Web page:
Few things are more frustrating, discouraging, and occasionally embarrassing as playing a bad round of golf. But if you really stop to think about it, golf wouldn’t be very much fun if you never played a bad round. That might be a weird concept, but think about it – how would you know just how “good” your good rounds were if you never had a bad one?

The reality is that the never ending challenge of the game of golf is exactly what keeps people coming back time after time to try and improve their games and accomplish new goals. It doesn’t matter whether you are trying to break 80 for the first time, or break 100 for the first time, all golfers have a goal in mind that they are working hard to reach.

But none of this takes away the sting we all feel after a bad round of golf, so the aim of this article will be to help you recover better, and faster from a bad round of golf.

Every golfer has experience dealing with a bad round and trying to get their mind back in a good place to play better the next time out. While bad rounds are inevitable, your response to them is completely within your control. If you choose to feel bad for yourself and dwell on the bad shots you hit, then another bad round is likely to follow. However, if you decide to look for the positives within your bad round and use them as motivation to move forward, you could quickly put that poor play behind you and post a good score in your very next round.

With that said, try using any or all of the following five tips to help you bounce back mentally the next time a bad round rears its ugly head.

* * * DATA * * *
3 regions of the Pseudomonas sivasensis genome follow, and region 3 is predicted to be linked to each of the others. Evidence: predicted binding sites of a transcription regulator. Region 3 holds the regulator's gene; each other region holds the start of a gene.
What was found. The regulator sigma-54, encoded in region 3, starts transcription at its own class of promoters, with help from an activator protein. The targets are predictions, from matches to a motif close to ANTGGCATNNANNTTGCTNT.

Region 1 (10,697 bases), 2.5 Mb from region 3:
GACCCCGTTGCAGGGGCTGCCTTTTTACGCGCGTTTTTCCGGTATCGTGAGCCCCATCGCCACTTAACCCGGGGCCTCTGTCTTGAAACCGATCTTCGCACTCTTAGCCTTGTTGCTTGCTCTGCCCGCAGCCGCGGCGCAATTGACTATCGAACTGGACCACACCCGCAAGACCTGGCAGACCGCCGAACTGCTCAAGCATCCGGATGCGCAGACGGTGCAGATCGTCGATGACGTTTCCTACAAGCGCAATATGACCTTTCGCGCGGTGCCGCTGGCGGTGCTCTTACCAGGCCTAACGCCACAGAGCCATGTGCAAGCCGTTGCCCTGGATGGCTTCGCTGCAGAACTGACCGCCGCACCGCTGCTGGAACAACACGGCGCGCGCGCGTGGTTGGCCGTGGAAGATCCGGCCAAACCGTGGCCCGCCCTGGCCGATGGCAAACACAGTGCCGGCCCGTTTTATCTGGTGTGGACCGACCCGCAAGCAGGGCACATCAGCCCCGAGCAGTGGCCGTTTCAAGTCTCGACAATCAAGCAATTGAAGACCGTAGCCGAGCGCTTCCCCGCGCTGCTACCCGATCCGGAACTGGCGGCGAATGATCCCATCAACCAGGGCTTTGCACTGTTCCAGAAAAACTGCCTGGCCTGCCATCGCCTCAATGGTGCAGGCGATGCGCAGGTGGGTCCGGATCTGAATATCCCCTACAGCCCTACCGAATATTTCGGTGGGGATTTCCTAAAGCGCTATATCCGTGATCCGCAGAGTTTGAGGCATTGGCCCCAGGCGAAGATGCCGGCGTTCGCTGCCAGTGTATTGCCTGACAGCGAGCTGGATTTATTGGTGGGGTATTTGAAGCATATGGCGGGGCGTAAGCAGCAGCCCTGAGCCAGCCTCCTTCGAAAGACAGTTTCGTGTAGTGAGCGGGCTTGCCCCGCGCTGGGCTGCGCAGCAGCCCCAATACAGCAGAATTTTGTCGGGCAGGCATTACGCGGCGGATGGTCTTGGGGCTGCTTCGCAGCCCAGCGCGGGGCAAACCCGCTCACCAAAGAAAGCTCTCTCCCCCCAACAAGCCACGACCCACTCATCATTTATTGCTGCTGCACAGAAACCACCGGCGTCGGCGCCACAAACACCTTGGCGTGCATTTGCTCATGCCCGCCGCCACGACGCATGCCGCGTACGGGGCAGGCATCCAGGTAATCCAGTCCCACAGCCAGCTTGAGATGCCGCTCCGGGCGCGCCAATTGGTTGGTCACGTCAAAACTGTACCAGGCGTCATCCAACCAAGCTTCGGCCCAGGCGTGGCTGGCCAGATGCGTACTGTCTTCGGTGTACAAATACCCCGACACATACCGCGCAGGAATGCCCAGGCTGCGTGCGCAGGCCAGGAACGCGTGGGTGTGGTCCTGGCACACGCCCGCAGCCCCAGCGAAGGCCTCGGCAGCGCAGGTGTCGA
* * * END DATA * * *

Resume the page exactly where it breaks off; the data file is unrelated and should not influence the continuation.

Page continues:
1. There is No Connection

The first thing you need to understand about moving on from a bad round is that there is absolutely no connection between one round to the next. Just because you play poorly one round doesn’t mean that you are going to play poorly again – just like playing well one day doesn’t mean you will automatically play well again the next round. They are not connected events.

Each shot you hit on the golf course is completely disconnected from the last one, and from the next one. So rather than convincing yourself you’re in a slump and waiting for it to pass, focus instead on shaking off that last bad shot, hole, or round and getting back to playing well again. Sometimes all it takes is one really well executed shot to bring all of our confidence (and your game) back to where it should be.

Remember that good, bad, or indifferent, golf is a game that is played one swing at a time and that the goal is simply to hit as many good shots as possible in each round.

2. Simplify the Game

Bad rounds don’t affect you physically – your golf swing is the same as it was before you played poorly last time out. They can however affect you mentally, if you let them.

As the bad scores start to pile up, it is a common mistake to start to over-complicate the game and try to do too much with each shot. In these types of situations we often see players adding countless little “fixes” to their golf swing until they reach a point where they’re become so confused that they just give up. These are also the times when we see golfers trying to “make up” for a few bad holes by trying impossibly difficult shots which only dig them deeper into their bad round.